x Abu Dhabi, UAEWednesday 24 January 2018

South Korea are now left with all or nothing World Cup qualifier

South Korea coach Choi Kang-Hee says his team is in 'crisis' mode for their match against Kuwait in Seoul

Coach Choi Kang-Hee says it is crisis time for his South Korean squad, running at their training center in Paju, north of Seoul, for their qualifier match against Kuwait.
Coach Choi Kang-Hee says it is crisis time for his South Korean squad, running at their training center in Paju, north of Seoul, for their qualifier match against Kuwait.

South Korea, the 2002 World Cup semi-finalists, take on Kuwait on Wednesday in a crucial home clash as they seek to avoid becoming the highest-profile casualty of Asian qualifying for Brazil 2014.

The South Koreans are level on 10 points at the top of Group B with Lebanon, who defeated South Korea 2-1 in November in a shock reversal that prompted the sacking of Cho Kwang-Rae, the coach.

Kuwait are third in the group on eight points ahead of the final round of games in the qualifying stage.

With the top two in the group going into the final Asian qualifying round, South Korea's 2014 World Cup dream will be over if they lose and Lebanon draw or win away at the UAE.

Cho's replacement, Choi Kang-Hee, spoke of a "crisis" when he named an experienced squad for the match in the South Korean capital.

He faces a dilemma over his front line, with the 32-year-old Lee Dong-Gook expected to start but Park Chu-Young, the Arsenal striker who has hardly played since his move to London, is a major doubt.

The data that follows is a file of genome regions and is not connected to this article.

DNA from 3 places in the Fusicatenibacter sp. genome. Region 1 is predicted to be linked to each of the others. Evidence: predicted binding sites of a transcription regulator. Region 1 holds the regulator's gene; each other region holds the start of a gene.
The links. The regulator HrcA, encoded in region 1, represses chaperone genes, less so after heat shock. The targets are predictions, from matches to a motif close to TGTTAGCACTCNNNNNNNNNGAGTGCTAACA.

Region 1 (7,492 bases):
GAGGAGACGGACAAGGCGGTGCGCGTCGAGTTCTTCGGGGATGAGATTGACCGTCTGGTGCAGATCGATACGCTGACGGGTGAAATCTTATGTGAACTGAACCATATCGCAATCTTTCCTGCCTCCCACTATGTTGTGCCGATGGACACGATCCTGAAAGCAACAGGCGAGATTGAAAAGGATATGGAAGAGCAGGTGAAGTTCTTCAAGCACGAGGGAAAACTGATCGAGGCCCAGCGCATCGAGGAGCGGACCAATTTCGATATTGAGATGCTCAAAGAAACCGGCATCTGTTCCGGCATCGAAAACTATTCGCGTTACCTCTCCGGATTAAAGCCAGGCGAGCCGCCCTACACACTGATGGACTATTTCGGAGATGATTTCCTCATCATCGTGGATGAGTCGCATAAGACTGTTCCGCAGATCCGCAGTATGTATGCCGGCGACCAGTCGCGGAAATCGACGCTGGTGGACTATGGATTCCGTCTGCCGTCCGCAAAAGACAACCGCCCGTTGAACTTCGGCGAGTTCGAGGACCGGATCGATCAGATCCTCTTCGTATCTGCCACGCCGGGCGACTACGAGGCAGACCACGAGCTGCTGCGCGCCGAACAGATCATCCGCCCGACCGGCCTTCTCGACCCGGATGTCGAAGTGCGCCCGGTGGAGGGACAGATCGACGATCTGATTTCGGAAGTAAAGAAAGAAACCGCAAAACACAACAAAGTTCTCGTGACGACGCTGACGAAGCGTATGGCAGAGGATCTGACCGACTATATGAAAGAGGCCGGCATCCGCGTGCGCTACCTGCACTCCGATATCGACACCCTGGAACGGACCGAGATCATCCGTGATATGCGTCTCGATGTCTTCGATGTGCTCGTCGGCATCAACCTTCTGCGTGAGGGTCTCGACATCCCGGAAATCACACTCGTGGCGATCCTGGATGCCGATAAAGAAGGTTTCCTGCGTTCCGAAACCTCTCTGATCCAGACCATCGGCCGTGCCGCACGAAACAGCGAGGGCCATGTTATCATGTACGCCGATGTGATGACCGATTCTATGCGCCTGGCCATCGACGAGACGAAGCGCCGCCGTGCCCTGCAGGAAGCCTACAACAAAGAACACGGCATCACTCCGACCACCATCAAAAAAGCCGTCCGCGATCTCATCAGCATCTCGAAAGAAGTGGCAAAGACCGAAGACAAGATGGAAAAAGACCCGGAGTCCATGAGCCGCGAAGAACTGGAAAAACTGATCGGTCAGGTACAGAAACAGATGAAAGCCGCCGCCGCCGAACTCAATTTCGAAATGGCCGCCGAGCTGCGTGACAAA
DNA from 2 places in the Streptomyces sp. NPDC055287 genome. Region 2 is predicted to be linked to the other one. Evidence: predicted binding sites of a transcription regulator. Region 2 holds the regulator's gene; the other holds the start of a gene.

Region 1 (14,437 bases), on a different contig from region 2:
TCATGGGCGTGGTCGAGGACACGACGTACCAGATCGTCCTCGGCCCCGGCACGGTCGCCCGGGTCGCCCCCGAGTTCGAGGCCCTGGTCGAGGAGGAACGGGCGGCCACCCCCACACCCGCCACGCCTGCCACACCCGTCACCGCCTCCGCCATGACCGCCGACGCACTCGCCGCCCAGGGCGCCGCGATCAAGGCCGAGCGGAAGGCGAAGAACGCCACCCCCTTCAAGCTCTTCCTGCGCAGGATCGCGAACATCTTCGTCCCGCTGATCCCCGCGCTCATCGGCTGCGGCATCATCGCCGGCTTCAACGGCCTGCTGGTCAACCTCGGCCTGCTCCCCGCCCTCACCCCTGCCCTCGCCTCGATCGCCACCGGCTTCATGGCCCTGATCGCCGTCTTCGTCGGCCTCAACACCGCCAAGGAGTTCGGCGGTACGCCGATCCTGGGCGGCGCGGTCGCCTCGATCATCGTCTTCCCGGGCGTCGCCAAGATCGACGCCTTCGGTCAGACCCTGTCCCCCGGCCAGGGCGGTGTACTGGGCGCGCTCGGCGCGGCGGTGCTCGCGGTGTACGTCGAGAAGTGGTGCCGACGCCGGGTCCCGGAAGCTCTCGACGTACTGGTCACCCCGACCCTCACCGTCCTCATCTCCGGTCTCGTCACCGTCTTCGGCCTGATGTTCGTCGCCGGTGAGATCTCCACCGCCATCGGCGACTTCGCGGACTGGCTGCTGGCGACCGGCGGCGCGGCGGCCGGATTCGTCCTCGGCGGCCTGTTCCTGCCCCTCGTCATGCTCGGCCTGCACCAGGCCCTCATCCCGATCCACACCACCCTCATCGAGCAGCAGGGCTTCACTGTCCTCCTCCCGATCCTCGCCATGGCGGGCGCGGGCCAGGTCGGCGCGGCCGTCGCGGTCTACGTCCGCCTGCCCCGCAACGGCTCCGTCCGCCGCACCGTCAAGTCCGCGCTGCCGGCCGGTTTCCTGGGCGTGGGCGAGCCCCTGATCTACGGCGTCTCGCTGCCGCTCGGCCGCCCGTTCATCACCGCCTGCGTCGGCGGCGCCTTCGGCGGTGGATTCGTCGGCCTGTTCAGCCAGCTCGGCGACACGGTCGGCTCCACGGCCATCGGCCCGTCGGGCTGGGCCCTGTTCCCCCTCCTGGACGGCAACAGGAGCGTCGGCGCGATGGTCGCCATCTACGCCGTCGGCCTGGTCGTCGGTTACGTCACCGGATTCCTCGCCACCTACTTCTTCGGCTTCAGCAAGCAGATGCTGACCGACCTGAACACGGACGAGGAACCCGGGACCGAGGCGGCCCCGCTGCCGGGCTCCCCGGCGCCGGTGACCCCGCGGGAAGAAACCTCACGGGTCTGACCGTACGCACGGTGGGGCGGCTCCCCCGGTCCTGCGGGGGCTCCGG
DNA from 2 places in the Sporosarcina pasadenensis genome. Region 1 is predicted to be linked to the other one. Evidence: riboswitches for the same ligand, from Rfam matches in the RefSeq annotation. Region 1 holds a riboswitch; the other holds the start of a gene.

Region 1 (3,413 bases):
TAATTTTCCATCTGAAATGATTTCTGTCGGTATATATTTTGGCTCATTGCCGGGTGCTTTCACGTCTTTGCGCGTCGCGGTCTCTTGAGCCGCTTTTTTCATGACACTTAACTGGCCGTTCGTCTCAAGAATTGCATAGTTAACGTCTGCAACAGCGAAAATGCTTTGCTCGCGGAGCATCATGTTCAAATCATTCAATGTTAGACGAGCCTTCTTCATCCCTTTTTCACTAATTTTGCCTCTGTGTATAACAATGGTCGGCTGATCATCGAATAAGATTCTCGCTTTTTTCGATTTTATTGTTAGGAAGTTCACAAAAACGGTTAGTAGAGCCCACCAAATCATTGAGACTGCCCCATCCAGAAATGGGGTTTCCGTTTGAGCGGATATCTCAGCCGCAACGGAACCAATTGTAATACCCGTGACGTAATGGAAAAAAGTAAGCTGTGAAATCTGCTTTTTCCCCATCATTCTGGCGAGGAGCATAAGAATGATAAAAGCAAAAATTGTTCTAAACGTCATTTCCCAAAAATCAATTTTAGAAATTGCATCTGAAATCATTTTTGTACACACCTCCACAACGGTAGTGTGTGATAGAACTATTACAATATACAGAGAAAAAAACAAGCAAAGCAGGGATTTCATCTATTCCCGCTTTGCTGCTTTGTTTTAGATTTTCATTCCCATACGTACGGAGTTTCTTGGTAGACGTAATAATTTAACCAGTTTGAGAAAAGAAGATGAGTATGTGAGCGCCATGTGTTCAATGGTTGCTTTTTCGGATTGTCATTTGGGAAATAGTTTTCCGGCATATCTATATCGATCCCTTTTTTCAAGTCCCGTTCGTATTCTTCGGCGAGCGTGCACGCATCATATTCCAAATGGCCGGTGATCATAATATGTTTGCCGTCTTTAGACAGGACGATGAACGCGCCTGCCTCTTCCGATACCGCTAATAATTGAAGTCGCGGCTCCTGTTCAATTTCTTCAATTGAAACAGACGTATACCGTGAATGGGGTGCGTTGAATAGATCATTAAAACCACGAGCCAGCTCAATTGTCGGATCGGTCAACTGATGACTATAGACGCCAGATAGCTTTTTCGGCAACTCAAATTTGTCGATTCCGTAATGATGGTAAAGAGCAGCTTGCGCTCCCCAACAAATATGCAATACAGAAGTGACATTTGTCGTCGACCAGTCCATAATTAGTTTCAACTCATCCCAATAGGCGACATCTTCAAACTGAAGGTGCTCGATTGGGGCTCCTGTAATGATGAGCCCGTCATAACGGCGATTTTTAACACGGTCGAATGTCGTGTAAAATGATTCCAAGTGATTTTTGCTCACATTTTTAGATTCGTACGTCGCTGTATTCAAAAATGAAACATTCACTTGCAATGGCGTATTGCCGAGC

Like the midfielder Ki Sung-Yueng, who plays in Scotland for Celtic, Park only joined up with the rest of the squad on Monday afternoon.

"I cannot make much of a tactical demand from them as they have not left enough time for training," Choi said of the influential pair.

"But their presence will certainly make my job easier. Now I have to think about how to make the best use of them. I can use Park and Ki as starters or late-game jokers."

South Korea reached the World Cup semi-finals in 2002 when they co-hosted the tournament with Japan, who could give an international debut to their flying Arsenal winger Ryo Miyaichi, who joined Bolton Wanderers on loan in January.

The reigning Asian champions are already through to the final qualifying stage and Alberto Zaccheroni, their Italian coach, said he was eager to see the 19 year- old in action against fellow Group C qualifiers Uzbekistan.

"He has performed well at Bolton in an eye-catching manner. He has a lot of quality and that's why I have called him up," Zaccheroni said.

Of Asia's other major powers, Australia are also already through, but their captain Lucas Neill, the Al Jazira defender, vowed there would be no let-up against Frank Rijkaard's Saudi Arabia, who can still qualify.

Australia are out of reach in Group D, but the Saudis have six points, Oman five and Thailand four, meaning all three are in with a shout of qualifying on what promises to be a nervy evening.

Rijkaard knows his side may not have to win to qualify, depending on the result in Oman, but the Dutchman said they would be aiming for all three points.

"All our ambitions are concentrated on getting a win," Rijkaard said. "Even if we have a bad win, we are focused to get a win."

Another key tie sees a top-of-the-table showdown in Group E between Iran and Qatar.

The Iranians are through and Qatar, the 2022 World Cup hosts, look certain to qualify ahead of Bahrain.

Bahrain, who take on Indonesia in Manama, are three points behind Qatar and have a far inferior goal difference.

Also already into the last qualifying round are Jordan and Iraq in Group A, but China and North Korea are out.